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Employment Decathlon recruitment mix-up exposes cross-border job tensions

Decathlon store in Namur, Belgium

Decathlon has some 1,350 stores in 44 countries, like this store in Namur, Belgium. It plans to expand its physical presence in Switzerland in the next few years

(© Decathlon)

The French sports retailer Decathlon plans to open numerous stores in Switzerland. Good news, perhaps. So why did a related job announcement by a cross-border workers’ group in France spark controversy in Geneva? 

According to a report in Monday’s Le Temps newspaperexternal link, the European cross-border workers’ group (GTE) published news on its website that Decathlon was hiring for its future Swiss stores. GTE reportedly invited interested candidates to “get in touch with our specialists on Swiss employment” for interviews in France or by Skype. 

Decathlon plans to expand massively in Switzerland. After opening stores in Marin in canton Neuchâtel, Meyrin in canton Geneva and Conthey in canton Valais (in 2019), it wants to open over 30 large stores and 100 small outlets over the next ten years. 

Several hours after its Decathlon news story was circulated, Le Temps said GTE’s recruitment information was amended following an intervention by an unhappy Mauro Poggia, Geneva’s employment, social affairs and health minister. 

“This really is pirate-like behaviour and typical of what the Geneva people no longer tolerate,” Poggia told the paper. 

An estimated one in four jobs in Geneva (84,200 in December 2017external link) is held by someone living in France and the annual figure continues to rise slowly. Cross-border workers from France keep Geneva’s economy afloat, but they are regularly the target of criticism for taking local jobs and are the focus of campaigns by Poggia’s populist Geneva Citizens’ Movement (MCG) and the rightwing Swiss People’s Party.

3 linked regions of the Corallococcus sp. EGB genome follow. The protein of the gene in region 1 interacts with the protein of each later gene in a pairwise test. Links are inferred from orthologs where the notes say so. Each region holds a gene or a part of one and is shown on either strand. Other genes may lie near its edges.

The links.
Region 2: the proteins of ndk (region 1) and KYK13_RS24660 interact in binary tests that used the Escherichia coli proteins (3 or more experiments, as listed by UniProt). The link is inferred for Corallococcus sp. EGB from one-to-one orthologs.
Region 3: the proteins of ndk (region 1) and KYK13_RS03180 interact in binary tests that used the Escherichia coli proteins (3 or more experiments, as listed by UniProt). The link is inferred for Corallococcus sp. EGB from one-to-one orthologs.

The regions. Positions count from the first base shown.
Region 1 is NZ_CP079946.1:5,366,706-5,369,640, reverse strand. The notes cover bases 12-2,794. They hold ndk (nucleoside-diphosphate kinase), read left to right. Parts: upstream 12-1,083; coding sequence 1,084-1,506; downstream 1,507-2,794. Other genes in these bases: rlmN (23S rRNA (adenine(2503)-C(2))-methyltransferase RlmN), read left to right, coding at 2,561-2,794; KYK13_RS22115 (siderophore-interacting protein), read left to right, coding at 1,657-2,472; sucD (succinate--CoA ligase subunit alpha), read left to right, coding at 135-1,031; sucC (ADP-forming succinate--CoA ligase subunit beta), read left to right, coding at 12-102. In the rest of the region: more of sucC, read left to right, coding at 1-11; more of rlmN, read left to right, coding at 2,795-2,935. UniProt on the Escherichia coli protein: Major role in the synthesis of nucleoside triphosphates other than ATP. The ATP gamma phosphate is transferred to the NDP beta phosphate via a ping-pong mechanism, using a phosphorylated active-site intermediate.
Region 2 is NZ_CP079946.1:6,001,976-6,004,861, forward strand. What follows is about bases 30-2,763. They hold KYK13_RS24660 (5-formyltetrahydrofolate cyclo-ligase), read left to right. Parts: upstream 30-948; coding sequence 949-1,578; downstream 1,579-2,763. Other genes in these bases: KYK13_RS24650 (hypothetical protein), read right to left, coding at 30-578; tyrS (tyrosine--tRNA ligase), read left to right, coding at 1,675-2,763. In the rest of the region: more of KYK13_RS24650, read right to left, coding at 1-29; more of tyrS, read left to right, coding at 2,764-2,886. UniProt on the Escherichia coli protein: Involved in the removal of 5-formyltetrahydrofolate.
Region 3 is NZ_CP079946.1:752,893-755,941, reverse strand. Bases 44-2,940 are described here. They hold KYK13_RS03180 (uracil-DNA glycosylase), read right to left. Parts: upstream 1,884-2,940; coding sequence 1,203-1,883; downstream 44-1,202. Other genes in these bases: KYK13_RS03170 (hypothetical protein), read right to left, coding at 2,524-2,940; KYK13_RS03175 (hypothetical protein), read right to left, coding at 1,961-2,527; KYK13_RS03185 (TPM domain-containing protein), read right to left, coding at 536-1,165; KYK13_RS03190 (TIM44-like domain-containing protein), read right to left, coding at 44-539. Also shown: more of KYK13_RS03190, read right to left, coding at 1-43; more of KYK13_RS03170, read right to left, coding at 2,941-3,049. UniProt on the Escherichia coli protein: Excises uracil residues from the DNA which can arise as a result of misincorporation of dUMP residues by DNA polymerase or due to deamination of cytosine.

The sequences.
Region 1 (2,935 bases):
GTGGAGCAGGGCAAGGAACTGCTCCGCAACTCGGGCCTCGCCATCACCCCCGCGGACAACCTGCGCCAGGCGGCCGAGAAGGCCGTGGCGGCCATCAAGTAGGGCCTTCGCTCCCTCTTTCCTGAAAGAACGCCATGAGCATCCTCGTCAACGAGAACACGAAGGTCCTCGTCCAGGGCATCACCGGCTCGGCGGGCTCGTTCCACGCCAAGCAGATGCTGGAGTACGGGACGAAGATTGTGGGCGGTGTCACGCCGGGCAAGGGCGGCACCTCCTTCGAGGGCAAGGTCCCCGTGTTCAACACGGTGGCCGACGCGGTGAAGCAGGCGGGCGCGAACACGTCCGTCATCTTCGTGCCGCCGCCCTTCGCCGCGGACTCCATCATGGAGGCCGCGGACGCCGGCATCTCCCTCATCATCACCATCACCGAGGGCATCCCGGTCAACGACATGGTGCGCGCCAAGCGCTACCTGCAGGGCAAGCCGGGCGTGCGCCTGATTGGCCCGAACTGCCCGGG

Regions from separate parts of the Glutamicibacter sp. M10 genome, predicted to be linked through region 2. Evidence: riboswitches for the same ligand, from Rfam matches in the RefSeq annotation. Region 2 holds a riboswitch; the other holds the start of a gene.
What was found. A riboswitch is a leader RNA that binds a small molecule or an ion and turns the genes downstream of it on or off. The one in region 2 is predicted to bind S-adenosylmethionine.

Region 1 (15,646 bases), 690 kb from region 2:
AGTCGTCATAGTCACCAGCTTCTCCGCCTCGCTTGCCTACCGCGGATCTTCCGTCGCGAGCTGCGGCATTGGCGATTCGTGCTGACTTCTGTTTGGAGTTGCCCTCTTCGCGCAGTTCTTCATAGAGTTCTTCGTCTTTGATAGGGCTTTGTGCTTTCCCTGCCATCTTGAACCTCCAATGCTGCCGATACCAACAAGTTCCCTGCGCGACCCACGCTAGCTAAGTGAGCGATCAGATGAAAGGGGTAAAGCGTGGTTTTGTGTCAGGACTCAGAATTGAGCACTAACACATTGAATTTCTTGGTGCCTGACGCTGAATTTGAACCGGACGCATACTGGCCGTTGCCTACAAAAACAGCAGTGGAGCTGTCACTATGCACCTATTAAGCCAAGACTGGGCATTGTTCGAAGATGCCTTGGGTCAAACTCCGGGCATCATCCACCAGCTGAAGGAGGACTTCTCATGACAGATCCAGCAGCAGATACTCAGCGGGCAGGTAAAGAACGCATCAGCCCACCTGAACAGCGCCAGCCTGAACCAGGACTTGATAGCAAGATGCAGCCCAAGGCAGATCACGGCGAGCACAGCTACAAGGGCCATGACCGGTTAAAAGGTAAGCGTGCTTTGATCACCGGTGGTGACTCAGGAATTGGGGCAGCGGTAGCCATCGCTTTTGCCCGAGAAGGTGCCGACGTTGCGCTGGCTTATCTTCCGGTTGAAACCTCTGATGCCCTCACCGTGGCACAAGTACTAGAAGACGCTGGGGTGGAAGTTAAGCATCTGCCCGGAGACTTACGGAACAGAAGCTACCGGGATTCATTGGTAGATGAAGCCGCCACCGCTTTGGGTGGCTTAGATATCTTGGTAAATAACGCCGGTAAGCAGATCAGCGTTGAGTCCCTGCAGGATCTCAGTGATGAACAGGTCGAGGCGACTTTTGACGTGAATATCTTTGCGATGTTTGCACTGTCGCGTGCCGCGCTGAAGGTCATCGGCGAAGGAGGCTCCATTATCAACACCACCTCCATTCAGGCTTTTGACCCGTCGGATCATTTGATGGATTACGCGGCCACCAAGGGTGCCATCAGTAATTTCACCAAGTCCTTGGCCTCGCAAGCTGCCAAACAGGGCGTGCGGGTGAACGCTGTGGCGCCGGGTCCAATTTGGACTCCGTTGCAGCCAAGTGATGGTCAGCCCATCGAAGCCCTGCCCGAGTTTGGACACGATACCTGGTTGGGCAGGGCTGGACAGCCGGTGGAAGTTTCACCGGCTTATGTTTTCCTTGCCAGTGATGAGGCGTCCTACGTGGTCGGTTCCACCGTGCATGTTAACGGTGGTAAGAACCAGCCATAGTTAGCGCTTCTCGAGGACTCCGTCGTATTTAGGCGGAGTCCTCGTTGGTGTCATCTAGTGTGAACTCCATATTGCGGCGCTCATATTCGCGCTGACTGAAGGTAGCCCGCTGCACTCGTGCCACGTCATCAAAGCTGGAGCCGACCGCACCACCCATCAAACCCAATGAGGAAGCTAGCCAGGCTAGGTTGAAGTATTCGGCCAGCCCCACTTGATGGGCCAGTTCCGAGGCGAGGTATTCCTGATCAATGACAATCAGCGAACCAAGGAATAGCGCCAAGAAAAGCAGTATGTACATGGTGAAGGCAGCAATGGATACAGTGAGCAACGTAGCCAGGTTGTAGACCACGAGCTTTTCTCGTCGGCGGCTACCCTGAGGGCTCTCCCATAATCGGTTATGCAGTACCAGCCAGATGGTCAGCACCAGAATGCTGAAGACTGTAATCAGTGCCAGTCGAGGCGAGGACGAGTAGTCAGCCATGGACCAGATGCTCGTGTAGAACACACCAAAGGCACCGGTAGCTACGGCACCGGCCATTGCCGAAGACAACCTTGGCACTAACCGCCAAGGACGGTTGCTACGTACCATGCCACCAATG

+ Read more about Switzerland's local hiring preference system

At national level, Switzerland is phasing in a system of local hiring preferences from July to curb immigration from the European Union. The new system requires employers to post job openings to Swiss employment offices in sectors where the jobless rate hits 8% or more. Geneva, meanwhile, already has a cantonal preference system in place for jobs in 250 public administrations and state-funded bodies such as hospitals.

Mea culpa

Decathlon spokesman Jeremy Nieckowski admitted to Le Temps that it had asked GTE to rectify the hiring information, as “we didn’t give them a mandate for a recruitment campaign”.

GTE spokesman Laurence Coudière acknowledged the error. 

“Decathlon didn’t commission us for any recruitment,” he said. “With Decathlon setting up in Switzerland, we wanted to promote our employment service which helps members in the search for jobs in Switzerland but is not a recruitment agency.” 

Poggia remains unconvinced. “Either Decathlon really gave GTE the mandate [to recruit] and realised it went too far, or GTE accorded itself the right for hiring in Switzerland. In both cases, it’s problematic,” he declared.

Le Temps/sb

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